James Lawton: Old master or old hat - it's Wenger's final shot at glory
Doubts remain over Arsenal boss's ability to claim another title in era of transfer 'madness'
If Arsene Wenger really does it, if he finds again the chemistry of commitment and touch which last won him a major trophy 13 years ago, what will we truly make of it?
Will we talk of the Resurrection Man, the indefatigable visionary who just wouldn't take defeat for an answer? Or will we adopt the position of his most ferocious critic Jose Mourinho, who some years ago spat out the venomous view that his rival had been given unbelievable rewards and opportunities despite being a serial loser?
About one thing we can be sure. It is that the debate will be waged nowhere more fiercely than at the Emirates Stadium where Arsenal launch the new Premier League season against Leicester City tonight.
Some Arsenal fans still draw a degree of masochistic pleasure from keeping the faith, like so many martyrs waiting for a light in the sky, with the wonder coach of more than a decade ago. However, there will no doubt be at least as many willing to voice long-standing frustration if Arsenal are less than commanding against the fantasy champions Leicester who were so roughly deposed last season.
The latter position is that Wenger, despite the FA Cup win and Community Cup triumphs over champions Chelsea, is still about the business of window dressing rather than the sure-footed title-building that he crowned all those years ago with the brilliant Invincibles Thierry Henry, Patrick Vieira and Robert Pires.
The hard view is that Wenger's latest reprieve has brought not a new dawn but the promise of more of the same pretty failure.
Praise At £52m, new French striker Alexandre Lacazette is quick and clever and the power and drive of Bosnian recruit Sead Kolasinac has drawn considerable praise.
But there is still the sense that Arsenal lack the kind of players to take hold of a title race. The injured Alexis Sanchez and Mesut Ozil have long announced their world class but not quite so evident is their belief they can be part of a team dominant in England and threatening in Europe.
So is Mourinho likely to be proved right? Is Wenger's old flair indeed beyond redemption? Are Arsenal guilty of unpardonable complacency, the view of many season-ticket holders who believe they are paying top prices for marginal expectations?
Maybe, though, the look of satisfaction on Wenger's face at Wembley last weekend, as Chelsea's title winner Antonio Conte fought to contain his anger at the course of a deeply dissatisfying summer, went beyond the pleasure of an impressive performance against reigning champions and had more to do with his belief he may just finally be about to prove a point he has long held.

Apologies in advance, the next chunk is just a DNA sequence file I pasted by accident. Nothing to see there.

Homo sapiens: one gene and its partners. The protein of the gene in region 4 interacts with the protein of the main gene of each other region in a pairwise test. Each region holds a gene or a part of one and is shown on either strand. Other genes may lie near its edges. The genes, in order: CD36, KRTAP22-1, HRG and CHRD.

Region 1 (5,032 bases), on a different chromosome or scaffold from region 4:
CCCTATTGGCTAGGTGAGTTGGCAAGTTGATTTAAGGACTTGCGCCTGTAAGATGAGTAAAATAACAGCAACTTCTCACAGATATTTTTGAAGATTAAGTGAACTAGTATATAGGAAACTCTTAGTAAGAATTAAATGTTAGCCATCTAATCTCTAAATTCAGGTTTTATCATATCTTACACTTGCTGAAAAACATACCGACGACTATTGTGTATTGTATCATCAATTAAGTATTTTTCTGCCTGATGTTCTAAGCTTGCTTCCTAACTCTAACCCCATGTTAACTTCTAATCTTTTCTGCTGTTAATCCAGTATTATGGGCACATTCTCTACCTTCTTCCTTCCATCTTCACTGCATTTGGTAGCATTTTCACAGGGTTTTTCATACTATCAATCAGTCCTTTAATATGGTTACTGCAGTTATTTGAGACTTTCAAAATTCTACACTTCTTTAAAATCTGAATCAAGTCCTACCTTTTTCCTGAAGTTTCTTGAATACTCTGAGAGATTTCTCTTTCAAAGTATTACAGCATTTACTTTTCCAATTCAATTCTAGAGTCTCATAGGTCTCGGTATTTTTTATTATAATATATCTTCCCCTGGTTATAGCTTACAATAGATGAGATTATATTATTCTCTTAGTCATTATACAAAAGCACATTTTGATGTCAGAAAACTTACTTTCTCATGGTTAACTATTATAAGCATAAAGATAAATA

It is that the problem is not that his employers have been stuck in the mud through too many under-performing years but that the rest of the game has gone mad.
A convincing win over Leicester might just underline his point that the recent champions are among the lunatics. Less than 18 months ago their manager Claudio Ranieri was celebrated across England and Europe as an authentic miracle worker. Soon enough he was gone, another victim of football's accelerating conviction that the most important trick is to live for today without any care for tomorrow. Ranieri shook his head sadly and said that the game he loved so much was sometimes quite hard to recognise.
Yesterday that sad perspective of the author of a stunning triumph was endorsed by a great figure from another age of football, when men like Busby and Shankly and Stein played the game of empire-building rather than Russian roulette. It was Shankly's protégé Ian St John, who said: "Ranieri's right. You look at the way things are going and you have to believe that football is gripped by madness. I happen to think Arsene Wenger is an extremely good manager, a far better judge of the game than a lot of guys jumping in and out of jobs. If he won the title this year, and I wouldn't put it past him, I think it would send out a message of sanity."
Nowhere would such a triumph detonate more strongly than at Chelsea, where the growing perception is that Conte will take his pay rise and leave at the end of this season. His emotions, apparently, currently reside on a quite separate planet to that of Wenger.
Disgruntled by a frustrating summer in the transfer market, Conte thought he would be building from a position of great, passionately and at times brilliantly created strength. Instead he has learned of the God-like philosophy of owner Roman Abramovich, which says that the manager may propose but he disposes.
Mourinho got that treatment twice after title-winning seasons and Roberto Di Matteo suffered it less than a year after winning Chelsea's only Champions League title. The turnover statistics at Chelsea are bizarre and perhaps one reason for the bite in Mourinho's language when he discusses the unchallenged tenure of Wenger.
Since Abramovich axed Ranieri in favour of Mourinho eight years after Wenger's arrival at Arsenal, he has changed his manager no fewer than 11 times. The fallen include five winners of the Champions League or European Cup (Mourinho, Carlo Ancelotti, Di Matteo, Guus Hiddink, Rafa Benitez) and one of the World Cup, Luiz Felipe Scolari.
The policy has brought Chelsea five Premier League titles and one Champions League. In his time Wenger won early three Premier League titles and might fairly be reckoned to have been unlucky to lose a Champions League final to Barcelona, when Henry, of all people, failed to pull the trigger.
He also produced one of the most beautiful, and effective, teams in the history of English football.
So who are right, those who say that Wenger lives on because of a once-magnificent pedigree or the others who dismiss him as old hat? It is maybe still a little too early to say, at least without the risk of being fitted not for a new hat but a new head.